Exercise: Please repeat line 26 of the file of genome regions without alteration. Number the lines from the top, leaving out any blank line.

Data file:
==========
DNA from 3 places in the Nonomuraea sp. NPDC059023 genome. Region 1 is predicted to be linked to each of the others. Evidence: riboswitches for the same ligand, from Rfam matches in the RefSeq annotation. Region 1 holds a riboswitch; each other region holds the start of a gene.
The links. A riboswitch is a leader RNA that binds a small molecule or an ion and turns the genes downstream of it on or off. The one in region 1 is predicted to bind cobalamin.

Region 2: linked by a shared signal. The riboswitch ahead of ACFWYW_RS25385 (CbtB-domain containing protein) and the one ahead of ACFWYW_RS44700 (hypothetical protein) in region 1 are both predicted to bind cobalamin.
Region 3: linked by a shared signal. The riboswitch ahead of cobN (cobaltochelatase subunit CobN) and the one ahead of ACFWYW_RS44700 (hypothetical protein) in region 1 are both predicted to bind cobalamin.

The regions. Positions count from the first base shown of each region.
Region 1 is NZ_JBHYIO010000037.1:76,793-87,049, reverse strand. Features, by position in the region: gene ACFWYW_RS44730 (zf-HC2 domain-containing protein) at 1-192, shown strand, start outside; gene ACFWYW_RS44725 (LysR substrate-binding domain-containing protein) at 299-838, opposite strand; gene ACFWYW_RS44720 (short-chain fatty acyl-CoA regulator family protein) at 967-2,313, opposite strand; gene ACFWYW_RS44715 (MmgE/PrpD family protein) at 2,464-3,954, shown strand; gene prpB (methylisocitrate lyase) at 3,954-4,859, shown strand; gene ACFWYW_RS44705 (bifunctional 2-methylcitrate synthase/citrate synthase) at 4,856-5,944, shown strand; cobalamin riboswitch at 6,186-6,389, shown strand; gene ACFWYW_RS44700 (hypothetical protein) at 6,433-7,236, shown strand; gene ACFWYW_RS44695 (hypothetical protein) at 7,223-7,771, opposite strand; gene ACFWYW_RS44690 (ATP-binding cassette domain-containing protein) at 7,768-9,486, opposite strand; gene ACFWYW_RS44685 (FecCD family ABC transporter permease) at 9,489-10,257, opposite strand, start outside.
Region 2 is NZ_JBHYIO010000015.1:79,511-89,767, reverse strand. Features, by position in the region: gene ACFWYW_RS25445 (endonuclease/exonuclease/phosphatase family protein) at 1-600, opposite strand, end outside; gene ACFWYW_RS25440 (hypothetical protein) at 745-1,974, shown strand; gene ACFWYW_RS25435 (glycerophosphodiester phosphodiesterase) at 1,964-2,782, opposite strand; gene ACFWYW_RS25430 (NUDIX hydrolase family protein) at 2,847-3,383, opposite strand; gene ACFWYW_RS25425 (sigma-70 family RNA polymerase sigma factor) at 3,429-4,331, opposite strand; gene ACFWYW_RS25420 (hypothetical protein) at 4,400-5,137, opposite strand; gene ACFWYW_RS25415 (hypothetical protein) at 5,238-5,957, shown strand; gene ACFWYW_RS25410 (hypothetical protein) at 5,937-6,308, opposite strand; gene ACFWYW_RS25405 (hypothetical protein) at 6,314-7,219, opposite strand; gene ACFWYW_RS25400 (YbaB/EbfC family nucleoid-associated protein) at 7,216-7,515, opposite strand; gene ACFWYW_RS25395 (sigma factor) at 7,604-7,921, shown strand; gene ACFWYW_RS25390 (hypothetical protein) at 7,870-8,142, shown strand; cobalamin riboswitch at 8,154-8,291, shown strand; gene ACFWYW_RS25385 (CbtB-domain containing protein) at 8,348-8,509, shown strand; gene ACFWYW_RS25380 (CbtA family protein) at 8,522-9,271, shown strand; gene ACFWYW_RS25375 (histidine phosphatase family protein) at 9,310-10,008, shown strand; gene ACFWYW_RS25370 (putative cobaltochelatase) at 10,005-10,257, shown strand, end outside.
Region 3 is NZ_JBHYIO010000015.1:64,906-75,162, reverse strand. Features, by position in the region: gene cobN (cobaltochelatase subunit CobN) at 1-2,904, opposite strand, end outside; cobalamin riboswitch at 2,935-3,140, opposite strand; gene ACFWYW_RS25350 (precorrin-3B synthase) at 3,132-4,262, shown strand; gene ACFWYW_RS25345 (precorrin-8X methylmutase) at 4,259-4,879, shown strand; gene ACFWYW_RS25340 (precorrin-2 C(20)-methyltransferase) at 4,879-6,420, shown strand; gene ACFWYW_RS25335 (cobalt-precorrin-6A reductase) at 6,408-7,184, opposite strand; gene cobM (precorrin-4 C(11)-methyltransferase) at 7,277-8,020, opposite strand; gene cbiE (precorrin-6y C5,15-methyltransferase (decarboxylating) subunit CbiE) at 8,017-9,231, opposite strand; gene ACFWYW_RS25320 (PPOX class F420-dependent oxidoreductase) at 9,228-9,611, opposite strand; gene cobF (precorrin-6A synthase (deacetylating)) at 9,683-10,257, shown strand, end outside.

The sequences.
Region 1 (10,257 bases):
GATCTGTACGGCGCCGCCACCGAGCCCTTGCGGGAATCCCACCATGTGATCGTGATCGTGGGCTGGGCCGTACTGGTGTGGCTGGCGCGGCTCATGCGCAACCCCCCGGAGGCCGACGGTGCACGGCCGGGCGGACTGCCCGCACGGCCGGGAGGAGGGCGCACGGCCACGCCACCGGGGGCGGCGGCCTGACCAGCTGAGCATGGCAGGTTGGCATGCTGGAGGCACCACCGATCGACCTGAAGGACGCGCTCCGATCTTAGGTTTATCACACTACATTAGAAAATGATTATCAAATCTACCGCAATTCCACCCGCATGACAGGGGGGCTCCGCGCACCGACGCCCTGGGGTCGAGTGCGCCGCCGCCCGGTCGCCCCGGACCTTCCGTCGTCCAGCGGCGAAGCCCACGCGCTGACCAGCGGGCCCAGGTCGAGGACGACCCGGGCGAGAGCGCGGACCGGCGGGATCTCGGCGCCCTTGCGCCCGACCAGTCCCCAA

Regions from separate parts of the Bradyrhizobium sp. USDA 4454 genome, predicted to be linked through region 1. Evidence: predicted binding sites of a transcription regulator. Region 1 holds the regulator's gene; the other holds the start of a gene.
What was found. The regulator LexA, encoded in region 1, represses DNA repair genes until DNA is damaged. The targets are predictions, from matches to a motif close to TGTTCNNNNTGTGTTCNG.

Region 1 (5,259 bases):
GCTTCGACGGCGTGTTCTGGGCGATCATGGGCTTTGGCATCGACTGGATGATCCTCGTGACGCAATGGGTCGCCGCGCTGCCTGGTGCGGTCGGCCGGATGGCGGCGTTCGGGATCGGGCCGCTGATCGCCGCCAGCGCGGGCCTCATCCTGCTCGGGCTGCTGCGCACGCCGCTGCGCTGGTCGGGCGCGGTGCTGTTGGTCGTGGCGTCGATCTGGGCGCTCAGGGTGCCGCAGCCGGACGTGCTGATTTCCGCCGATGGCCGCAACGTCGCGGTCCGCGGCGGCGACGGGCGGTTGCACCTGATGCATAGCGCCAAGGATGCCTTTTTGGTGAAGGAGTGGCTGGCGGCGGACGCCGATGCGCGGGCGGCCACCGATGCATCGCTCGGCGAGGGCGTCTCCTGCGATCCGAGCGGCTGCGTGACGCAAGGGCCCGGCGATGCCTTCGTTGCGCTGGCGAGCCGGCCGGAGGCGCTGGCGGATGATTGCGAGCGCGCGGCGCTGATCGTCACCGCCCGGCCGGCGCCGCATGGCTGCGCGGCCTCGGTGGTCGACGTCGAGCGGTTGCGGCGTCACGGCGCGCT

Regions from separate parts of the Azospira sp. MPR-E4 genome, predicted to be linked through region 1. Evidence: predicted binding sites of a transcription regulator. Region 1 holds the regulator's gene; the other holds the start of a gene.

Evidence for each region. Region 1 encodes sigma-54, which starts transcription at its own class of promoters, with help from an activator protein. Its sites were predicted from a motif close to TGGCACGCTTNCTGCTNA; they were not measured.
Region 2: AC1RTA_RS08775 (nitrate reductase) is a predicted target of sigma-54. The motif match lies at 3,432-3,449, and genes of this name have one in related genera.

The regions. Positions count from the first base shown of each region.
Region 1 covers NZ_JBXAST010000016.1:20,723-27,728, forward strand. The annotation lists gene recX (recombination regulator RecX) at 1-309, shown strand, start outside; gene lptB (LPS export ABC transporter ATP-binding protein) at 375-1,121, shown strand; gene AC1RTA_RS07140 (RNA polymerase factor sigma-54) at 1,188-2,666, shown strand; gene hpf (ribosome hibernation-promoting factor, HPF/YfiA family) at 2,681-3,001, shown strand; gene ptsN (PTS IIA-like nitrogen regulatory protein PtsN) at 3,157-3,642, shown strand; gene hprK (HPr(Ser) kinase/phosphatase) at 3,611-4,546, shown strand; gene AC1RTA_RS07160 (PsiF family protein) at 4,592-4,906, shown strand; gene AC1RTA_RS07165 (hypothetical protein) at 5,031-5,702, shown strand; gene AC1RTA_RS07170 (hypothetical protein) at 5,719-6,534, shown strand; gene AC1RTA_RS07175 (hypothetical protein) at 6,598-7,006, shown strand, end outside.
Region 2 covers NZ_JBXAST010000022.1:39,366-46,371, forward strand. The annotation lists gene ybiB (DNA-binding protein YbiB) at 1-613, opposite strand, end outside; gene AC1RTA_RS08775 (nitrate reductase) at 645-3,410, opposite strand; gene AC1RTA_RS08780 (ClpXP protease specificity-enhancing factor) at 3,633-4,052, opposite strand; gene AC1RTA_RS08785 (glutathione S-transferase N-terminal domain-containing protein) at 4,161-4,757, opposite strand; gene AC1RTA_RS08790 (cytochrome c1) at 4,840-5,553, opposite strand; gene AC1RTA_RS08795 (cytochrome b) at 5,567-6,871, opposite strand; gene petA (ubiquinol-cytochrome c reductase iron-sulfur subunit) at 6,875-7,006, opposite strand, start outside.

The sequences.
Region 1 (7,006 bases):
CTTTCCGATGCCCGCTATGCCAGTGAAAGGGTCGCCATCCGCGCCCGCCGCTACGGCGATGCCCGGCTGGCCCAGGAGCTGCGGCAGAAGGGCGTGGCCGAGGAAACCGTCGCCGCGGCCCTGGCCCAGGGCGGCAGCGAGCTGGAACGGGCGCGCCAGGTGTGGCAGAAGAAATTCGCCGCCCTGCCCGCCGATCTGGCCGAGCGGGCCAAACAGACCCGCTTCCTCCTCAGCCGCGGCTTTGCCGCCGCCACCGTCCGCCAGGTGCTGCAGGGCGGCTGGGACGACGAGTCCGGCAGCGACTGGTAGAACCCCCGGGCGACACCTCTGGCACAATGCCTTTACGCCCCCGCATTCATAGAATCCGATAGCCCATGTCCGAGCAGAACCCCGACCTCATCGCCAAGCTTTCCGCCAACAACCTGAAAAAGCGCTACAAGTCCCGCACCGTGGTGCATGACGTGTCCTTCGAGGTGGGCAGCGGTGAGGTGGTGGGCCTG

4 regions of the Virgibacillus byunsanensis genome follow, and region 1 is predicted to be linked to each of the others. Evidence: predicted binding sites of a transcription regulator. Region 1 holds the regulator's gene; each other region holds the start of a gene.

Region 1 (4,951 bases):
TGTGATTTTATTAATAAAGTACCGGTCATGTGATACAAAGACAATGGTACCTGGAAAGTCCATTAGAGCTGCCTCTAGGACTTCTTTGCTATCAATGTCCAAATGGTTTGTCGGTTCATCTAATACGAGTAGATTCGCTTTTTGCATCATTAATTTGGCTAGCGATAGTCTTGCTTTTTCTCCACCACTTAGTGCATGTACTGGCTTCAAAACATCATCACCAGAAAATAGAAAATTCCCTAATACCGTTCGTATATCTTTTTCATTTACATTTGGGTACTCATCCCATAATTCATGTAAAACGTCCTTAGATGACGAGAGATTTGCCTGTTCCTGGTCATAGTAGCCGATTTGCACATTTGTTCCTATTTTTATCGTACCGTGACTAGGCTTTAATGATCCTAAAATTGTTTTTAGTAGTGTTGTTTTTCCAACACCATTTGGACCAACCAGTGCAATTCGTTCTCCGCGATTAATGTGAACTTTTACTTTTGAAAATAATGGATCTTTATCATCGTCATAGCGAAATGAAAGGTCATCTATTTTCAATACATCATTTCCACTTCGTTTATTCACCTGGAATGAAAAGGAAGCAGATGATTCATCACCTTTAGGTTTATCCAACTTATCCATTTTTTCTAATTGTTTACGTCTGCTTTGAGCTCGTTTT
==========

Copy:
Region 1 (4,951 bases):